Pride is an awkward thing for me. Often my mind has the words “responsibility” or “gratitude” when I think about working on projects like The Emerald. That said, I suppose there is a sense of pride anytime I can find ways for our work to be innovative. The Emerald was an early realization of ways to be innovative in the framework of real estate development economics. This is important to the architecture studio at Hewitt. Most of our work in recent years has been in the realm of mixed-use residential and commercial projects. For us, it’s exciting because most of the urban condition is driven and shaped by the forces of real estate development. It is the fabric of the city between signature moments occurring in civic spaces and structures.
Each apartment has stunning views over Seattle.
The Emerald’s site is such a wonderful place in the city to be, but it was challenging to thread the vertical services, solve the structural dynamics of cantilevering over its neighbor and provide the right ratio and area for living and service spaces for it to be economically feasible. It was like a test laboratory for solving ALL the problems. The more we find ways to solve problems, the more confident our team becomes. With The Emerald experience as a foundation, we were inspired to work on the projects that followed such as our Mama Tower downtown, and our Cloud Tower in South Lake Union. Working on the Emerald prepared us to next figure out how to creatively knot the Mama Tower into the block it occupies, and helped give us the vision of making the Cloud Tower form “move” depending on your vantage point.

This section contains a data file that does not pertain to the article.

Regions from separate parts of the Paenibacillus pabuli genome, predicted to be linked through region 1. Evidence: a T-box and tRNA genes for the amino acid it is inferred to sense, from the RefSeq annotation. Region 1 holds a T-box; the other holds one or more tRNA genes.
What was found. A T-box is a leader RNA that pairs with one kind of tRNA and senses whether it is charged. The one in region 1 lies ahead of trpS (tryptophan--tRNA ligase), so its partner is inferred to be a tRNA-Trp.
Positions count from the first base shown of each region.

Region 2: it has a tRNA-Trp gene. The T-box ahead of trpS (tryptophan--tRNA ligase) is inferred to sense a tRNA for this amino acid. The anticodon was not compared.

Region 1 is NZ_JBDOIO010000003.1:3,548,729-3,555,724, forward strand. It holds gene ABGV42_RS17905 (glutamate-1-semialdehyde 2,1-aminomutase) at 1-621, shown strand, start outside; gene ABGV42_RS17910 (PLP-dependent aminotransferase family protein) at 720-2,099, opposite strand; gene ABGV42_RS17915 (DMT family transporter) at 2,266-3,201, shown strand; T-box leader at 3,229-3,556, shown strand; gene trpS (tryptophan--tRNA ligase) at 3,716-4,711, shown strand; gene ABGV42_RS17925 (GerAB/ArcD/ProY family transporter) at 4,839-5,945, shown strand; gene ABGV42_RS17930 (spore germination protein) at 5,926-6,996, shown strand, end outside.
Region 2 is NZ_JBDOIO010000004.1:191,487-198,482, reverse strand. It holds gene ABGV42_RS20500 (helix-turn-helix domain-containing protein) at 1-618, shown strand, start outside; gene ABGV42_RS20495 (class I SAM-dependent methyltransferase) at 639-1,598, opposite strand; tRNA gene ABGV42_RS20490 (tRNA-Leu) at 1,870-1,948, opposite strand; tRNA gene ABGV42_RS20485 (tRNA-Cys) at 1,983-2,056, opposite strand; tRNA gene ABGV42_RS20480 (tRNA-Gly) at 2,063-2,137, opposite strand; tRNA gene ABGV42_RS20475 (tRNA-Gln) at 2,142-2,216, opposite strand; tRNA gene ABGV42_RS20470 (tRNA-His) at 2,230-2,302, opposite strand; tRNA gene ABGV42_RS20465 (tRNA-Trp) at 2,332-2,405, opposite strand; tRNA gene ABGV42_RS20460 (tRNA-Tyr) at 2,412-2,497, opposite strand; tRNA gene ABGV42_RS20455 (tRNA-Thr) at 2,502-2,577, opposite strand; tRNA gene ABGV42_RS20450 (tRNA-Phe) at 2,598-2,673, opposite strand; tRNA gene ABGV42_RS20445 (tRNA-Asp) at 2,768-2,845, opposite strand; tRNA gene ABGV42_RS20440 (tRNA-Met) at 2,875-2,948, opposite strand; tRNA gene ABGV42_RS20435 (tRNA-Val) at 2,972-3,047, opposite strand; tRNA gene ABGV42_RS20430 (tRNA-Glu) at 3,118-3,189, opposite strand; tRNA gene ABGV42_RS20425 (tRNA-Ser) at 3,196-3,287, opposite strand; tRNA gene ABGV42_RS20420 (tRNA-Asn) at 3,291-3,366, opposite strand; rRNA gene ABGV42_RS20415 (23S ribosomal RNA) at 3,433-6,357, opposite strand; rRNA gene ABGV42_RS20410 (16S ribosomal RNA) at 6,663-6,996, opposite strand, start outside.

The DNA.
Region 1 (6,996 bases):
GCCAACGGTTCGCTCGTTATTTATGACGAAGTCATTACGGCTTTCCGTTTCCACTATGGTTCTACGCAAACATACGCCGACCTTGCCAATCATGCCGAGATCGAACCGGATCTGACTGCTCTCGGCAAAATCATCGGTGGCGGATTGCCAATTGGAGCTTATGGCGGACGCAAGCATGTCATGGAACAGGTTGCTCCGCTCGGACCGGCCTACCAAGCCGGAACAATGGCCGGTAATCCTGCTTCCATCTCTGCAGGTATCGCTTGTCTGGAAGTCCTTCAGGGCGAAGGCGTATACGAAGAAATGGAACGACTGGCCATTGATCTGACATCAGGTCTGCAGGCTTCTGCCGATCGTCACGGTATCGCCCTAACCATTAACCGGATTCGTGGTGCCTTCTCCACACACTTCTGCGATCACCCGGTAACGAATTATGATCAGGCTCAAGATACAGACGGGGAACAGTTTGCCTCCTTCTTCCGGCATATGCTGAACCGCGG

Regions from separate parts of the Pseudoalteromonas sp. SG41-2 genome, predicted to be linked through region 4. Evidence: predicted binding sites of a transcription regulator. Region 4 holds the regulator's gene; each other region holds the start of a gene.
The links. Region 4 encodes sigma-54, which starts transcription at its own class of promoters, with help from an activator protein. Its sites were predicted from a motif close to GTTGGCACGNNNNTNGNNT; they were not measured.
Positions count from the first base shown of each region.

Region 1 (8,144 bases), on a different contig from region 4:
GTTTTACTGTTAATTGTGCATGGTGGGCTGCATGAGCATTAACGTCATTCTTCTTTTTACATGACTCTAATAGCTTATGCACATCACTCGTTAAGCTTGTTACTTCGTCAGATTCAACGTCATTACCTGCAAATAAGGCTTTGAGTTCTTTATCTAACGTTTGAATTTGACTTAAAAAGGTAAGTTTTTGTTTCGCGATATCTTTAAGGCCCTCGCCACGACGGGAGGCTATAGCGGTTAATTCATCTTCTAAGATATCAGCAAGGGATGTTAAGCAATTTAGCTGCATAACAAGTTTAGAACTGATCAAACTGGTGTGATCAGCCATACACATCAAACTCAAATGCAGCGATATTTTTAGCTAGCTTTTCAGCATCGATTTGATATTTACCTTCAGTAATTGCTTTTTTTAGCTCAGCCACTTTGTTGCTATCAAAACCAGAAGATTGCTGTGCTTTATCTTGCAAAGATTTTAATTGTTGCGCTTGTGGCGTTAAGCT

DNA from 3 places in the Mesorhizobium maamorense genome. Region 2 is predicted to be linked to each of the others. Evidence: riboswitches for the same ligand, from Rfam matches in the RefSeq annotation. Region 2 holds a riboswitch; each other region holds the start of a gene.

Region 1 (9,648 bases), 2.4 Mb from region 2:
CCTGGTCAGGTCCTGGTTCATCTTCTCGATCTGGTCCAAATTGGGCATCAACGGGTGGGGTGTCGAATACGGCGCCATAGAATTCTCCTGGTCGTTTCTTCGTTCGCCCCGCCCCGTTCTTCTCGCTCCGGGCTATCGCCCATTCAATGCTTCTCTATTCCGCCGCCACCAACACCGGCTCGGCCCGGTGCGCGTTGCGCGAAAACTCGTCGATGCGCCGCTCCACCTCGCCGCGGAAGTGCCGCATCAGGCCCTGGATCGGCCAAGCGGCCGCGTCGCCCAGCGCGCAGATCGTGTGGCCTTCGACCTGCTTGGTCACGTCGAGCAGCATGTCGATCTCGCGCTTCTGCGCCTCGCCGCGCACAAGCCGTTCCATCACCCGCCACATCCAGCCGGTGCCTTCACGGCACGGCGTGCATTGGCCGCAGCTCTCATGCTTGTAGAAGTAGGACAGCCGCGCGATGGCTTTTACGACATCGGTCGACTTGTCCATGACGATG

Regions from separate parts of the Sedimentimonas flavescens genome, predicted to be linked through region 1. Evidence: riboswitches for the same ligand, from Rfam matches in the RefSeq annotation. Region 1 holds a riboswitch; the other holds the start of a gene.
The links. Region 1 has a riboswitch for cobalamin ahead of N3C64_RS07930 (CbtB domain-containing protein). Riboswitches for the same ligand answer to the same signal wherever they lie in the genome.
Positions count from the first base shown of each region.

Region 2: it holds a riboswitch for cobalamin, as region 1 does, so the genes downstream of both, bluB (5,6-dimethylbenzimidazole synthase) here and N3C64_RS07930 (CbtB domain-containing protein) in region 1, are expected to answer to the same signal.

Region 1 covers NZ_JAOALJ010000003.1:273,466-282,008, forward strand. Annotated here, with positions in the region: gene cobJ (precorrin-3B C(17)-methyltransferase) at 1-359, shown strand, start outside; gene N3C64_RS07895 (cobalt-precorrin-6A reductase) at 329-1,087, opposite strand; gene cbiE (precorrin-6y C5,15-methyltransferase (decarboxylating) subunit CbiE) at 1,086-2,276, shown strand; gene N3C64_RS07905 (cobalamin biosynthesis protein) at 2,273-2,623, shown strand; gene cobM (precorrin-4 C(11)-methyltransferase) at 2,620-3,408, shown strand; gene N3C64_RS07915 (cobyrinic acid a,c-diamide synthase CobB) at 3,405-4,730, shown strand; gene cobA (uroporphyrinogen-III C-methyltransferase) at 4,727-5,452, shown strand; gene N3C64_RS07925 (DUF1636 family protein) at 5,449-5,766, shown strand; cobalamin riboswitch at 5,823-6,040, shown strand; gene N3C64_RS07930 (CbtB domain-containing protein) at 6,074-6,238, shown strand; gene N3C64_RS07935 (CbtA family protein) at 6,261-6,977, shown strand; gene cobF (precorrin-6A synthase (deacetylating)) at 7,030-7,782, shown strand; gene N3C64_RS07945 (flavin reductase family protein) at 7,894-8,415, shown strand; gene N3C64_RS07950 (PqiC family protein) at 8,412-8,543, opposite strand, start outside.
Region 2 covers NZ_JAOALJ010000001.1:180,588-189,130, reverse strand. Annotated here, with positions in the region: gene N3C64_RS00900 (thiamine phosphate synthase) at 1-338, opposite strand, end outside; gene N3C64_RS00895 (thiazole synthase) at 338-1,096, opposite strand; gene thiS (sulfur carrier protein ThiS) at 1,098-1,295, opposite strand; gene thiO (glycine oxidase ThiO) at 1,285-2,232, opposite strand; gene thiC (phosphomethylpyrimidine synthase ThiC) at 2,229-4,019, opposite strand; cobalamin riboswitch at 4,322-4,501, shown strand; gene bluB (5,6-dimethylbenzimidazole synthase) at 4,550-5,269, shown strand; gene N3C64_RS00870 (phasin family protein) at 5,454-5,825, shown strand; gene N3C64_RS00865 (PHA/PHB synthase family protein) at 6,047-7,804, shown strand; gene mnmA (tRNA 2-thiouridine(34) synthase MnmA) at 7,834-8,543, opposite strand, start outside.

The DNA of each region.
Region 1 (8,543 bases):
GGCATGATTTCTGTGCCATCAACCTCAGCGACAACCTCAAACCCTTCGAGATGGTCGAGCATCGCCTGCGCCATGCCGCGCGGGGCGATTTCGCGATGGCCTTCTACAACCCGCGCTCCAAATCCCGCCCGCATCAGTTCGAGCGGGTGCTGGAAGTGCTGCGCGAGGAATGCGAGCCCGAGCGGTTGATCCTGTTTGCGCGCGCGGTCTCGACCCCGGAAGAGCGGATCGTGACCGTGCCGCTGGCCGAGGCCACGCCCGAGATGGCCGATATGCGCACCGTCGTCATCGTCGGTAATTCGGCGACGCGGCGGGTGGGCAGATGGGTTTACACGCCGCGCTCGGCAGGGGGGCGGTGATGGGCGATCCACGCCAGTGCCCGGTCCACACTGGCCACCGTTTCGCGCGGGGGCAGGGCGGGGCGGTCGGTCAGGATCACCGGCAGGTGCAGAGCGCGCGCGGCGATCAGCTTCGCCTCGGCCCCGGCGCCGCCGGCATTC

Anyone getting it done inspires me! I didn’t have any direct female mentors in an established program early in my career, but I’ve grown up with strong, capable women. My grandmother became an MD in 1939 and taught at Women’s Medical College of Pennsylvania. When I was 17, I lived with her after I graduated high school. Before I went to college, my uncle offered me a job working at his architecture firm in Philadelphia. My grandmother and I spent the evenings and trips to and from the train station having great conversations.
A spacious kitchen in a unit at The Emerald.
The women that inspire me day-to-day are important to me. I have wonderful support and draw inspiration from women who are colleagues and friends of mine: Susan, Patreese, Christine and Kate. My wife, Ann, is an amazing support, counsel, and someone I bounce ideas off all of the time. As an attorney, she is gifted in strategy. She also has a great design sense which are two qualities required when persuasion is called for in a design idea.
Others who inspire me would be more fantasy role models, people I have never met and learn about from a distance. There are women such as Lilly Reich, who was Mies van der Rohe’s partner before Mies came to the United States. One of my favorite architectural experiences was seeing a door being opened at the Barcelona Pavilion. It was moving to see a door open in a way where it was a seamless part of the design in the closed or open position. I was sitting on a Barcelona chair at the time. Lilly Reich had a role in both the pavilion and chair. Some might say the romantic or poetic qualities laced in Mies’ “less is more” design approach could be attributed to Lilly Reich. I like that as an idea.
A beautiful sunset seen from within a model unit.